By Alexander Greensmith
TRIBESMEN dolled up in vibrant multicoloured body paint stun as they DRESS FOR BATTLE.
While the Huli tribe are fearsome warriors and hunters, women and men both have a soft spot for their hair as these spectacular shots show.
A wide shot shows a father – caked in paint and a tropical wig – teaching his son to shoot an arrow. Another image reveals a colourful elder male wearing a plant reed through his nose.
Men wear floral arrangements and dye their beards, with blood-red body paint and yellow faces to intimidate their enemies.
These indigenous people live in The Highlands, Papua New Guinea, found in the mountainous Hela province of the Pacific nation.
The tribe speak the languages of Huli and Tok Pisin but have acquired English skills in recent years and have welcomed visitors.
This allowed talented photographer, Jim Zuckerman (72) from Nashville, USA to visit.
“They live very simply in small villages and grass huts. They interact with the outside world but don’t seem affected by it very much,” said Jim.
“The Huli believe they descended from a single male. Their main commodity of exchange – for marriages, death indemnities, and ritual payments – is the pig.
“The clay that is used to decorate their faces and bodies is sacred in their culture as is the red ochre clay. The colouration they use is unique in the Highlands of Papua New Guinea and sets the Huli apart from all other tribes.”
The colourful camerawork was captured by the Tennessee photographer on a Mamiya RZ 67 and Canon 1Ds Mark II.
The ethnic group are one of the largest tribes in the world with an estimated population of 250,000 according to the Papua New Guinea 2011 census.
Mr Zuckerman’s photos were taken during the visitor-friendly time of the Sing Sing Festival, first held in 1957 by Christian missionaries to reduce tribal warfare.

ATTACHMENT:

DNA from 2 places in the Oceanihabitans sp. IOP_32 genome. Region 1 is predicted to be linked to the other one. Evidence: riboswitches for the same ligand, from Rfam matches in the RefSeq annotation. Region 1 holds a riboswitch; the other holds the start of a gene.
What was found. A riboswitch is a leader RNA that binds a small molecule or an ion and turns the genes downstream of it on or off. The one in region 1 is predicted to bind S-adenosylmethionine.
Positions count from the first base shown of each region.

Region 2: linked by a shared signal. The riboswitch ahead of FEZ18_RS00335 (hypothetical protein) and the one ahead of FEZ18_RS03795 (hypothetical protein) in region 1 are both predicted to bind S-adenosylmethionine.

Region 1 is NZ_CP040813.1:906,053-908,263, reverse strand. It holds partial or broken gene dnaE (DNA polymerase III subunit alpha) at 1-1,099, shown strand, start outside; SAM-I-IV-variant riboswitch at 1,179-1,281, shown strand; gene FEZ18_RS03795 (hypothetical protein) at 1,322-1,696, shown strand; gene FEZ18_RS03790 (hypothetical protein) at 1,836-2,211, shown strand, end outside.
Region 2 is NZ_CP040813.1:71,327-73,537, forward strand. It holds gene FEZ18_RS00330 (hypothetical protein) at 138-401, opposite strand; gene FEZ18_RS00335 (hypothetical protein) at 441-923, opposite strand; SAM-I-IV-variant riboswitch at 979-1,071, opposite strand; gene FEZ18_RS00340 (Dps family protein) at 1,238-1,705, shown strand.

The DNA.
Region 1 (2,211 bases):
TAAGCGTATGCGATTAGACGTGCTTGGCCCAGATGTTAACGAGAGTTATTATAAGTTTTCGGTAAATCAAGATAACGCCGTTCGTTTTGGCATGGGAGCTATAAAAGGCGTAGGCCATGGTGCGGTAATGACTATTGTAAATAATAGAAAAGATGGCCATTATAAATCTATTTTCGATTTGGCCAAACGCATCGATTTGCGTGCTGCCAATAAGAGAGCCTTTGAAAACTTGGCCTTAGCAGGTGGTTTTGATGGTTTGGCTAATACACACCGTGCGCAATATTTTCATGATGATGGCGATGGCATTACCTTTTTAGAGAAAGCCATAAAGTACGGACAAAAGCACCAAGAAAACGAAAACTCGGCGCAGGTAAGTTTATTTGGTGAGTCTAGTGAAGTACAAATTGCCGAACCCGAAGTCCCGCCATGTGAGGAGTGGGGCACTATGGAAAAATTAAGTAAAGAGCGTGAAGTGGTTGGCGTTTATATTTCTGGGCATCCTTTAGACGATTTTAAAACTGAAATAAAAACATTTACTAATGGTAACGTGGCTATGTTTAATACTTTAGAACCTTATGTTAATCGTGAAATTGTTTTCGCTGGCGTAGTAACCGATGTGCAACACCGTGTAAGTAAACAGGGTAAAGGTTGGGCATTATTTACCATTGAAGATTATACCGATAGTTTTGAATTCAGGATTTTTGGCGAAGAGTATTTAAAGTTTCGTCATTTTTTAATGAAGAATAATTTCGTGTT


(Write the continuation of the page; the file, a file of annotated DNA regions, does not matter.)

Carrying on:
“The impression I got from the Huli as well as other tribes was that the veneer of civilisation is very thin, and that at any moment violence could break out,” Jim confessed.
“Most of the guest trucks, buses, and other large vehicles have heavy gauge metal mesh covering their windows because locals like to throw stones at the glass.
“The idea of the Sing Sing was to display proudly one’s tribal attire, makeup, and music in a friendly way. Dozens of tribes gather for this festival, and it is a feast for the eyes.”
The women of the tribe are expected to live with children and piglets, and they are strictly prohibited from entering the men’s living quarters.
Marital relations practiced by the most traditional of the tribe are known to take place in the gardens.
“The origin of the wars is over land, pigs, and women in that order. The children don’t go to school other than fourteen to fifteen year old boys who go to ‘wig school’ in preparation for marriage,” added the 72-year-old.
“Warfare is never-ending in the Huli culture. They prefer vengeance for a serious wrong than negotiation.”
In February 2020, The UK Foreign and Commonwealth Office (FCO) advised against all but essential travel to Hela following significantly increased levels of tribal fighting and the declaration of a state of emergency by the Papua New Guinea government. But the American photographer felt safe throughout.
“The Huli warmly welcomed me and the interaction with them was very pleasant. They enjoyed seeing their pictures on the back of my camera,” Jim said.
“They felt complimented and happy that I chose them as my subjects. The brilliant yellow in contrast with their dark skin makes compelling images.
“I found their style of dance and chant particularly compelling and mesmerising. I am intrigued interacting with stone age people; as it almost feels like a different species of human.”
You can follow the daring photographer on Instagram: @jim.zuckerman.photography.